Matt Wieters and Buck Showalter at Practice Field no. 3, Ed Smith Stadium, Sarasota, Florida

They also are a place where fans congregate hoping for an autograph or two.

Oriole Great Jim Palmer Signing Autographs at Practice Fields, Ed Smith Stadium, Sarasota, Florida

Oriole Great Jim Palmer Signing Autographs at Practice Fields, Ed Smith Stadium, Sarasota, Florida

When not used for spring training, Ed Smith Stadium hosts minor league baseball. Prior to the Orioles arrival, Ed Smith Stadium was the home stadium for the Florida State League Sarasota White Sox (1989-1993), the Sarasota Red Sox (1994-2004), and the Sarasota Reds (2004-2009). The ballpark also was home to the Gulf Coast League Reds from 2004 to 2009.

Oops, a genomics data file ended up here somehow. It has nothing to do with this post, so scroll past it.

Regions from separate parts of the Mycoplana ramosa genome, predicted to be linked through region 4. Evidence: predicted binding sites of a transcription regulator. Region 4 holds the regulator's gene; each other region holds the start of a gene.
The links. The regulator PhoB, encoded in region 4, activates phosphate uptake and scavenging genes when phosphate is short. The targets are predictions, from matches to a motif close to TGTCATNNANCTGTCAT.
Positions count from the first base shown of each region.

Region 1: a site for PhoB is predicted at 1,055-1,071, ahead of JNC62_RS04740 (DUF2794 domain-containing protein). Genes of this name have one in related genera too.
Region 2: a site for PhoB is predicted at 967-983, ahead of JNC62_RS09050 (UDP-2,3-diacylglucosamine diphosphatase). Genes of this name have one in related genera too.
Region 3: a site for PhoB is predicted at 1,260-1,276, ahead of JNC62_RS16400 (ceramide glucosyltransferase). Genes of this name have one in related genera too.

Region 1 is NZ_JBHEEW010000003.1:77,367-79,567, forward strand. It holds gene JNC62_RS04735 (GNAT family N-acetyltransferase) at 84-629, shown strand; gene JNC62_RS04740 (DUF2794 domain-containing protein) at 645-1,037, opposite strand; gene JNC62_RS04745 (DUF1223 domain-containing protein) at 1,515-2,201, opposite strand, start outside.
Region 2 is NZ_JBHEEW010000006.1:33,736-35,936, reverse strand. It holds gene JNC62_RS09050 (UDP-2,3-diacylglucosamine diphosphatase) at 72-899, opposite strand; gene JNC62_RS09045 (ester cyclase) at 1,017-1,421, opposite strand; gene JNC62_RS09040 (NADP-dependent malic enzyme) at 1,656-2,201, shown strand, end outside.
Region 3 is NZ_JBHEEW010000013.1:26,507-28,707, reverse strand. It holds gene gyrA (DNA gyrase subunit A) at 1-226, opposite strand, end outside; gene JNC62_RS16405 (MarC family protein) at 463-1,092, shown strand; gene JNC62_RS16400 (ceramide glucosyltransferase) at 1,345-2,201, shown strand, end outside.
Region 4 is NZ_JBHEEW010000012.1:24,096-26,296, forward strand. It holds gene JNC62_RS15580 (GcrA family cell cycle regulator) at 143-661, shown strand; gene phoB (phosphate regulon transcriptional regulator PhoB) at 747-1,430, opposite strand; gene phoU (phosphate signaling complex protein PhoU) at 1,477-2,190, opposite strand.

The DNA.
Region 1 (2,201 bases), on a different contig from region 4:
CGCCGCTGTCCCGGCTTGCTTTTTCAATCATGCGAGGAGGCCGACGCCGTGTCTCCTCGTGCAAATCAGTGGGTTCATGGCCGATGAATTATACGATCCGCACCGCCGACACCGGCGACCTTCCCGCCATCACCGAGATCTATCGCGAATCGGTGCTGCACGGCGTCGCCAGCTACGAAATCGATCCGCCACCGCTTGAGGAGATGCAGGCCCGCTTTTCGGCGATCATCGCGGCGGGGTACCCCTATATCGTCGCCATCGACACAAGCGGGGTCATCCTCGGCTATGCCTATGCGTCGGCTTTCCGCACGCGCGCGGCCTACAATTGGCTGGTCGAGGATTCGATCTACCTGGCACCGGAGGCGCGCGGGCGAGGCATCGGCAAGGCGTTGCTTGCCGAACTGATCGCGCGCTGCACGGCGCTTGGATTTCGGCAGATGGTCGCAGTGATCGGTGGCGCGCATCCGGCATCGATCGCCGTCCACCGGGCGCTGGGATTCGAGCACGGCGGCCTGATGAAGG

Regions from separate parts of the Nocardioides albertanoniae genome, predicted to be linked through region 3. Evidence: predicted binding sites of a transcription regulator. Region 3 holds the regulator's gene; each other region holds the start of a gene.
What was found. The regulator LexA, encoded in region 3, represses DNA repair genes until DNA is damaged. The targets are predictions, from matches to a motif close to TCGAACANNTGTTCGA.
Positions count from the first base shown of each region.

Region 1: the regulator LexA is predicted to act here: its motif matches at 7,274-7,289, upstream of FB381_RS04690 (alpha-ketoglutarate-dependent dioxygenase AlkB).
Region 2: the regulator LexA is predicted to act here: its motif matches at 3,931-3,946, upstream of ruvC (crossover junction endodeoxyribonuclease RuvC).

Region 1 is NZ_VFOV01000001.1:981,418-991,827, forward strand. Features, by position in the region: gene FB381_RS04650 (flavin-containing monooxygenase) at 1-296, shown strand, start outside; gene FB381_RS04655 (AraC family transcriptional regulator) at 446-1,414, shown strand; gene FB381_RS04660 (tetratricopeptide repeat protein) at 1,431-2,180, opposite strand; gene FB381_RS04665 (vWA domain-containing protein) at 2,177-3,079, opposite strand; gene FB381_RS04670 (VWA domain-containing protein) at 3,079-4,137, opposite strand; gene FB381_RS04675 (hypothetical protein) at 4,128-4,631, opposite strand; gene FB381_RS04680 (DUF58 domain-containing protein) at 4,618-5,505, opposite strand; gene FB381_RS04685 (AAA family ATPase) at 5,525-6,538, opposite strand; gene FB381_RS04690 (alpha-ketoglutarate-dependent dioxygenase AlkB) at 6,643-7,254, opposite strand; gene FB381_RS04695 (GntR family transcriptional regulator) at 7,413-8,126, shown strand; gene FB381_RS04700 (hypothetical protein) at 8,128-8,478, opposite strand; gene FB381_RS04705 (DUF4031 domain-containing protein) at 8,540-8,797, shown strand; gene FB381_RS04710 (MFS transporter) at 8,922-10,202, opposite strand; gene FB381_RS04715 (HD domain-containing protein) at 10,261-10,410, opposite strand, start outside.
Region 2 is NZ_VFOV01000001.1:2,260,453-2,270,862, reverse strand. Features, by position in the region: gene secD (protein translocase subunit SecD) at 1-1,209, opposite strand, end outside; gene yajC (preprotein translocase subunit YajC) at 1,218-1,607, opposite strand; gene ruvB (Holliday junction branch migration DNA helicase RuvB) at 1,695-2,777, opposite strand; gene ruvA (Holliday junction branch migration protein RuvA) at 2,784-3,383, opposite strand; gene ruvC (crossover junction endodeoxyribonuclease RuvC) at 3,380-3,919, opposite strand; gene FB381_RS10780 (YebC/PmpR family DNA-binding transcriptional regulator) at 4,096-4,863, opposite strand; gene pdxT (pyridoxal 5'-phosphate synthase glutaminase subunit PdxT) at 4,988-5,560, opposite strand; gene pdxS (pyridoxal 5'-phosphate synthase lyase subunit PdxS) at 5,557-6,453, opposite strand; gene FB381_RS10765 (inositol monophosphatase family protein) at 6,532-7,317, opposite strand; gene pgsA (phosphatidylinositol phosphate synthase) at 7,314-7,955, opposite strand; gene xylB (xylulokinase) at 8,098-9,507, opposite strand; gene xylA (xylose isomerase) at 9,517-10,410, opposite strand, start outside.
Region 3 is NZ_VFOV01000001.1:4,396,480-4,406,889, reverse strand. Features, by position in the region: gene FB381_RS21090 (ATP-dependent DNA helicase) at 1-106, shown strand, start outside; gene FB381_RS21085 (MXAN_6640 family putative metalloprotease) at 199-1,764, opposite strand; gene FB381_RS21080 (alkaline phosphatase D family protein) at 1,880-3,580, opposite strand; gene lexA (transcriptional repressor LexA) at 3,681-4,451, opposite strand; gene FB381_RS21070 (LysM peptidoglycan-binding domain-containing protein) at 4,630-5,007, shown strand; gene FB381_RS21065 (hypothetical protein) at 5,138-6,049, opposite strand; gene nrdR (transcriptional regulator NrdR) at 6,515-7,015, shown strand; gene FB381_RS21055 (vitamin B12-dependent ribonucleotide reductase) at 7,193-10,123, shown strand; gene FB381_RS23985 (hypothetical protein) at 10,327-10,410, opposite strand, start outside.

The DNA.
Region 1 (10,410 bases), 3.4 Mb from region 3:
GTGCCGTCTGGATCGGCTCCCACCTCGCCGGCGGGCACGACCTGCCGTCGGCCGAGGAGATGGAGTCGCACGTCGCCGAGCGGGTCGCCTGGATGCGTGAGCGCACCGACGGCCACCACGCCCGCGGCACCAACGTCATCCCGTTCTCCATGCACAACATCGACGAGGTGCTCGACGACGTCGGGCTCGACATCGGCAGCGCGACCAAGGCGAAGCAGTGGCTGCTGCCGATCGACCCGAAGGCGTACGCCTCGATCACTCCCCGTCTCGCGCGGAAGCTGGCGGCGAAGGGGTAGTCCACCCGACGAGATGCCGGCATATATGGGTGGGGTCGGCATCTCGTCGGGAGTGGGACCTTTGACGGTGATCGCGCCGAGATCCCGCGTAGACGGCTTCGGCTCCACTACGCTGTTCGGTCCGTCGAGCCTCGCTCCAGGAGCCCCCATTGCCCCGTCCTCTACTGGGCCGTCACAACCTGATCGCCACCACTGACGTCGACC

Ed Smith Stadium, Sarasota, Florida, 2009

Ed Smith Stadium, Sarasota, Florida, 2009

The Baltimore Orioles Gulf Coast League team plays some games at Ed Smith Stadium, although a good number are played on the practice fields behind the stadium.

Gulf Coast League Orioles in Action, Ed Smith Stadium, Sarasota, Florida

Gulf Coast League Orioles in Action, Ed Smith Stadium, Sarasota, Florida

Old Ed Smith Stadium was not a bad place to watch a game. At the end what really matters is the game on the field.

Ed Smith Stadium, Sarasota, Florida, 2009

Ed Smith Stadium, Sarasota, Florida, 2009

However, there can be no doubt that the upgrades to the ballpark improved tremendously the fan experience at Ed Smith Stadium.

Ed Smith Stadium, Sarasota, Florida

Ed Smith Stadium, Sarasota, Florida, 2012